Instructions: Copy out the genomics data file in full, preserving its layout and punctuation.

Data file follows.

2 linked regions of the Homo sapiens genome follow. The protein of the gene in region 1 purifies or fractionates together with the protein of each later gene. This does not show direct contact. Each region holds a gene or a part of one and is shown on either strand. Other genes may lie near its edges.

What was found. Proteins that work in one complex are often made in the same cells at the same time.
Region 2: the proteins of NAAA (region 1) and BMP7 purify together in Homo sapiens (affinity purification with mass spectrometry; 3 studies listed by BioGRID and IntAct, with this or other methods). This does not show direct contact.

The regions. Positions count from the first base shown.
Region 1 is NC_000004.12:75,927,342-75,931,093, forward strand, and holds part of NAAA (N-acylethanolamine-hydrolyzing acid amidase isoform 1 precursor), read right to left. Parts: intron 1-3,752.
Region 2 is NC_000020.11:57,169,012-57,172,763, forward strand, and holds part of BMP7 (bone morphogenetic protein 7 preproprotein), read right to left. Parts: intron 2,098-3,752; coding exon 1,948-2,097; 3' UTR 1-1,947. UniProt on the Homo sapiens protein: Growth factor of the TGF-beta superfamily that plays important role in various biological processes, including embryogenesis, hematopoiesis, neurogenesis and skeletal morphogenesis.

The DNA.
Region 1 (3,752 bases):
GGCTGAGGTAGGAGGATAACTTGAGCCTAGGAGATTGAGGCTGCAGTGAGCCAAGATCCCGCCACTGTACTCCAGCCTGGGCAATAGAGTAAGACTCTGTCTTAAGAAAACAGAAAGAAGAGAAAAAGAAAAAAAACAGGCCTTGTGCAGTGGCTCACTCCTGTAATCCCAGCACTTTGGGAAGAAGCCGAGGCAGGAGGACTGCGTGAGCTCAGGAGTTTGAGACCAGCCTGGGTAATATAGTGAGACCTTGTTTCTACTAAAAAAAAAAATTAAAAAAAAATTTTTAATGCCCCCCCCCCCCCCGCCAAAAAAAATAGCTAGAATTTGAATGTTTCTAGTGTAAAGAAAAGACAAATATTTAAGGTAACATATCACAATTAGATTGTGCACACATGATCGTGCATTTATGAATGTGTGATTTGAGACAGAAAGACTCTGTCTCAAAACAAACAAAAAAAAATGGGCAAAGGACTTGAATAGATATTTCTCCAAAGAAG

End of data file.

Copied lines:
2 linked regions of the Homo sapiens genome follow. The protein of the gene in region 1 purifies or fractionates together with the protein of each later gene. This does not show direct contact. Each region holds a gene or a part of one and is shown on either strand. Other genes may lie near its edges.

What was found. Proteins that work in one complex are often made in the same cells at the same time.
Region 2: the proteins of NAAA (region 1) and BMP7 purify together in Homo sapiens (affinity purification with mass spectrometry; 3 studies listed by BioGRID and IntAct, with this or other methods). This does not show direct contact.

The regions. Positions count from the first base shown.
Region 1 is NC_000004.12:75,927,342-75,931,093, forward strand, and holds part of NAAA (N-acylethanolamine-hydrolyzing acid amidase isoform 1 precursor), read right to left. Parts: intron 1-3,752.
Region 2 is NC_000020.11:57,169,012-57,172,763, forward strand, and holds part of BMP7 (bone morphogenetic protein 7 preproprotein), read right to left. Parts: intron 2,098-3,752; coding exon 1,948-2,097; 3' UTR 1-1,947. UniProt on the Homo sapiens protein: Growth factor of the TGF-beta superfamily that plays important role in various biological processes, including embryogenesis, hematopoiesis, neurogenesis and skeletal morphogenesis.

The DNA.
Region 1 (3,752 bases):
GGCTGAGGTAGGAGGATAACTTGAGCCTAGGAGATTGAGGCTGCAGTGAGCCAAGATCCCGCCACTGTACTCCAGCCTGGGCAATAGAGTAAGACTCTGTCTTAAGAAAACAGAAAGAAGAGAAAAAGAAAAAAAACAGGCCTTGTGCAGTGGCTCACTCCTGTAATCCCAGCACTTTGGGAAGAAGCCGAGGCAGGAGGACTGCGTGAGCTCAGGAGTTTGAGACCAGCCTGGGTAATATAGTGAGACCTTGTTTCTACTAAAAAAAAAAATTAAAAAAAAATTTTTAATGCCCCCCCCCCCCCCGCCAAAAAAAATAGCTAGAATTTGAATGTTTCTAGTGTAAAGAAAAGACAAATATTTAAGGTAACATATCACAATTAGATTGTGCACACATGATCGTGCATTTATGAATGTGTGATTTGAGACAGAAAGACTCTGTCTCAAAACAAACAAAAAAAAATGGGCAAAGGACTTGAATAGATATTTCTCCAAAGAAG